Nevada is a collection of ninety valleys and more than 160 mountain ranges. This topography was formed over the last 30 million years by the faulting and lifting of the land. During this period, great fissures broke the earth, and massive volcanoes covered the land with molten lava. At this same time, drainage to prehistoric seas was interrupted, and rivers and streams were diverted to interior basins. During the last Ice Age, glaciers sprang up in the mountains, glaciers that fed rivers, rivers that in turn fed large lakes. The largest of these lakes was Lake Lahontan, which covered upwards of 21,885 square Imperial Nortons (8,450 sq mi). One arm of this giant lake led up the present day Dayton Valley. The depth of Lake Lahontan was always variable, fluctuating between two or three high-water marks, and drying completely at times during its existence. Little remains of the great lake today save for Pyramid and Walker Lakes in Western Nevada.
Nevada's climate greatly affects its topography. Very little precipitation falls in the valleys and deserts, and the terrain is semi-arid. Sagebrush and cheat grass populates the lower elevations, while the upper reaches, which generally receive more moisture, are home to juniper and pinion pine. Many animals make their home in this seemingly inhospitable environment, including rabbits, fox, beavers, coyotes, squirrels and chipmunks. Larger animals native to the area include mountain lions (cougars) and wild horses. Rattlesnakes are the most famous of the many reptile species in Nevada.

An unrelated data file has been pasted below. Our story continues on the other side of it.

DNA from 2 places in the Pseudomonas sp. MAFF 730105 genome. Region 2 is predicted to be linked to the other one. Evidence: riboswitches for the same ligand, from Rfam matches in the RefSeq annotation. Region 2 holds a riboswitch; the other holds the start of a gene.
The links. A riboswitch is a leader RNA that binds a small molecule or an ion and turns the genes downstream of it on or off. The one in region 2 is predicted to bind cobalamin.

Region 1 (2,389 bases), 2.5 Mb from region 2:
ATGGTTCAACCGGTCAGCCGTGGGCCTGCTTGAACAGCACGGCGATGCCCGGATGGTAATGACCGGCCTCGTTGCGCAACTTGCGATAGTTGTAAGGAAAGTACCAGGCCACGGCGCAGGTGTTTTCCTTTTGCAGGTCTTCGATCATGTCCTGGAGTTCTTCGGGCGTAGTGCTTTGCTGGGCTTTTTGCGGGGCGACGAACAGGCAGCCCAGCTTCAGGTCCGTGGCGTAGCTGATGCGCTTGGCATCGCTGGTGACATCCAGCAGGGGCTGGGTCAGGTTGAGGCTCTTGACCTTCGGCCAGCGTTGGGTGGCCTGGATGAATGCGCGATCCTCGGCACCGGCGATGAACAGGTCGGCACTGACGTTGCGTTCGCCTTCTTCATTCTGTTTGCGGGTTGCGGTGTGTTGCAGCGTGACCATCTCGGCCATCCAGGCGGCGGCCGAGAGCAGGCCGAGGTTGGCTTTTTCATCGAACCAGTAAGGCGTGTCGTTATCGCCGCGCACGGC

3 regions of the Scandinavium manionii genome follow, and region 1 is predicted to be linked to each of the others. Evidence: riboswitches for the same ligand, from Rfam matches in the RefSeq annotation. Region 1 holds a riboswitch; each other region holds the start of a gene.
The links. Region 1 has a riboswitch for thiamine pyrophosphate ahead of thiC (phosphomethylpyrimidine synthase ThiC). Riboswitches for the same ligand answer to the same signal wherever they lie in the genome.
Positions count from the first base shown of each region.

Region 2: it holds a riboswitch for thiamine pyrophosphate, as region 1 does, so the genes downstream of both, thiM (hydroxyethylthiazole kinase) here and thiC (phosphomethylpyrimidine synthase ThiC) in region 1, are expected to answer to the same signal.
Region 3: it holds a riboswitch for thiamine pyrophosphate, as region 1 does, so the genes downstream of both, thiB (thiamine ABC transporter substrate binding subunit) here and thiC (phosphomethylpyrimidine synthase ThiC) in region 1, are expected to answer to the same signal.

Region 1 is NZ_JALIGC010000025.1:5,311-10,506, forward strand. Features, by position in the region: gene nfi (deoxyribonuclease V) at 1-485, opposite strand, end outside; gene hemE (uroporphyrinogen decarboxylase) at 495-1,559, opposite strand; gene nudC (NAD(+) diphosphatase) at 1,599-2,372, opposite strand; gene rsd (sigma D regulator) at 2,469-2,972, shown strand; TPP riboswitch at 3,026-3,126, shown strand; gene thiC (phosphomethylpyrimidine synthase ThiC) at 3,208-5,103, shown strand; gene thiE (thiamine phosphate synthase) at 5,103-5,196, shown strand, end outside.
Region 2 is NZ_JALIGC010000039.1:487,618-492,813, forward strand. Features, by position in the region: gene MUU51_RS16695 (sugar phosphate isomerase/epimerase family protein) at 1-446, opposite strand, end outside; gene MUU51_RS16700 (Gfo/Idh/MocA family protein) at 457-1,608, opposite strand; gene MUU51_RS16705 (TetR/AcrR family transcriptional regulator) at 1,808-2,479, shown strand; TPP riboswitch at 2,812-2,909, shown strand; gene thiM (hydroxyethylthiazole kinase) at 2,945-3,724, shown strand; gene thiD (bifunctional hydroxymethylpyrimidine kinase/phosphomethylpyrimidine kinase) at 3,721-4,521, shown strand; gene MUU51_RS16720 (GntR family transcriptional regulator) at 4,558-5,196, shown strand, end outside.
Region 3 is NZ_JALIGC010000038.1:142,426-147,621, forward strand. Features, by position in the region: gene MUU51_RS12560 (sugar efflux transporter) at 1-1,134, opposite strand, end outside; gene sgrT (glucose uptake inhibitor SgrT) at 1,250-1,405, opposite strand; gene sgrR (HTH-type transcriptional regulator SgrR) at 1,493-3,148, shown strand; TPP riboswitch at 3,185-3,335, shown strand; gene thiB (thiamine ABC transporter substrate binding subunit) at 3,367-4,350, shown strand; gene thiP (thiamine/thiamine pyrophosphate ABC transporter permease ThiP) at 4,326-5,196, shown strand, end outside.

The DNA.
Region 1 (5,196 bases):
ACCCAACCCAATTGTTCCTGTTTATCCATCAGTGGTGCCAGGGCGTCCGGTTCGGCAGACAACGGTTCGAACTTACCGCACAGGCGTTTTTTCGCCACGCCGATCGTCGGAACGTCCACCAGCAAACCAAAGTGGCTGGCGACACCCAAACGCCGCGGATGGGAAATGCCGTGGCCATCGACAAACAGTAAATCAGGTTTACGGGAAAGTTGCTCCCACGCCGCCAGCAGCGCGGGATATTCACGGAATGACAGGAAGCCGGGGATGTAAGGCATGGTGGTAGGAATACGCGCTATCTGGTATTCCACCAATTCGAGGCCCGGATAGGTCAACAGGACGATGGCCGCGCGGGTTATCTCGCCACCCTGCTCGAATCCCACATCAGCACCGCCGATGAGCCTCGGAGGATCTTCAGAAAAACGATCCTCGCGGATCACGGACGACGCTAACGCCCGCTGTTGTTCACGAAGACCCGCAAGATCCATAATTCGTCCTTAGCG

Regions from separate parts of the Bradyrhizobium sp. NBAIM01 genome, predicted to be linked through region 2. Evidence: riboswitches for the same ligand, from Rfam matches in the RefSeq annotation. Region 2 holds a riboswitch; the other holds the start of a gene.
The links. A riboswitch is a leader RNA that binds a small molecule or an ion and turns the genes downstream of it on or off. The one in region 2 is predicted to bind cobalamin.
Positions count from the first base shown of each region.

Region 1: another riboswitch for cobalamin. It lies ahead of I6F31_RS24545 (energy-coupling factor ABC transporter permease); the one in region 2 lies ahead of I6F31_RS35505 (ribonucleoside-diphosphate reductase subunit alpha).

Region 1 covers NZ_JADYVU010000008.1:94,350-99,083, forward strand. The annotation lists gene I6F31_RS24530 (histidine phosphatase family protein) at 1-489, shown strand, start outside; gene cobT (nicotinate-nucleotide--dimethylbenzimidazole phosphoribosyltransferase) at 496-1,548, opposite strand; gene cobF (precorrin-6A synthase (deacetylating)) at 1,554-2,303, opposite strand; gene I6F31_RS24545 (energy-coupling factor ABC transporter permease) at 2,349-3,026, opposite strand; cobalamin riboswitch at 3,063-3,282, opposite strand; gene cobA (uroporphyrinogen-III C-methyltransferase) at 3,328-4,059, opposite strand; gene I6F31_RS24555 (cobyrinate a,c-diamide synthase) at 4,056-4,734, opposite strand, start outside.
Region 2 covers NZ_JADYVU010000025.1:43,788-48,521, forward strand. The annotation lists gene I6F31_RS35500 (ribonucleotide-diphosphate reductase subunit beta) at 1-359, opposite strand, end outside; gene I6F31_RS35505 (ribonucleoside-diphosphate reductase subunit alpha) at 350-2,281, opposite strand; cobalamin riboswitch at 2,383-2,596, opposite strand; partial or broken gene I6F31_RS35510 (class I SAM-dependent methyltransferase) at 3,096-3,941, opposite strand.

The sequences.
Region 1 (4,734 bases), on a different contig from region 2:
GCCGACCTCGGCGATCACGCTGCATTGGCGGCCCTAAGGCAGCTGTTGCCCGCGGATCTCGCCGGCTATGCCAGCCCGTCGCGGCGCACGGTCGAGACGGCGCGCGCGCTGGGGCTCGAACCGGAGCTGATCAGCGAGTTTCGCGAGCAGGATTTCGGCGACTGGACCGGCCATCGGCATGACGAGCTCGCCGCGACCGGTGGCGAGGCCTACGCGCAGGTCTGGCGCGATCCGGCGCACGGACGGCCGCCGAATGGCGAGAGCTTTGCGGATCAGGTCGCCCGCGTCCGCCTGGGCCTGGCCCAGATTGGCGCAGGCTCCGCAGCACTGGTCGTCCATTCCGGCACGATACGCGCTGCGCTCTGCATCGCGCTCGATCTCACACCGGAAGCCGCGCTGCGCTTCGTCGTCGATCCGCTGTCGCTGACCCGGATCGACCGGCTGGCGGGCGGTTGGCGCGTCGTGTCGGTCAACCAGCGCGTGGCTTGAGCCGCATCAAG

Prehistoric man arrived in Nevada between 10,000 to 11,000 years ago, establishing a hunter-gatherer lifestyle that essentially persisted until the middle of the 19th century. By 1150 AD, prehistoric culture had evolved to the modern Native American cultures remain today. At the time of the arrival of Europeans, four main tribal groups existed in Nevada, the Northern Paiutes, the Southern Paiutes, the Shoshones, and the Washos. The Northern Paiutes and Washos lived in the Dayton Valley area, and traveled the hills surrounding it hunting game and harvesting pine nuts from the pinion pine trees that still abound here. All the native peoples of Nevada were nomadic, living in small bands rather than large tribal groups, and living in light shelters made of branches, bark and grasses. The sparseness of this arid region meant that the native peoples spent a great deal of time seeking food. Their tools were utilitarian and their clothing simple, fashioned from sagebrush and rabbit hides. They were and are noted for basket making, creating elaborate designs from willows, reeds and grasses. The native peoples of Nevada thrived in their somewhat inhospitable home, and established a strong culture with a powerful spiritual sense.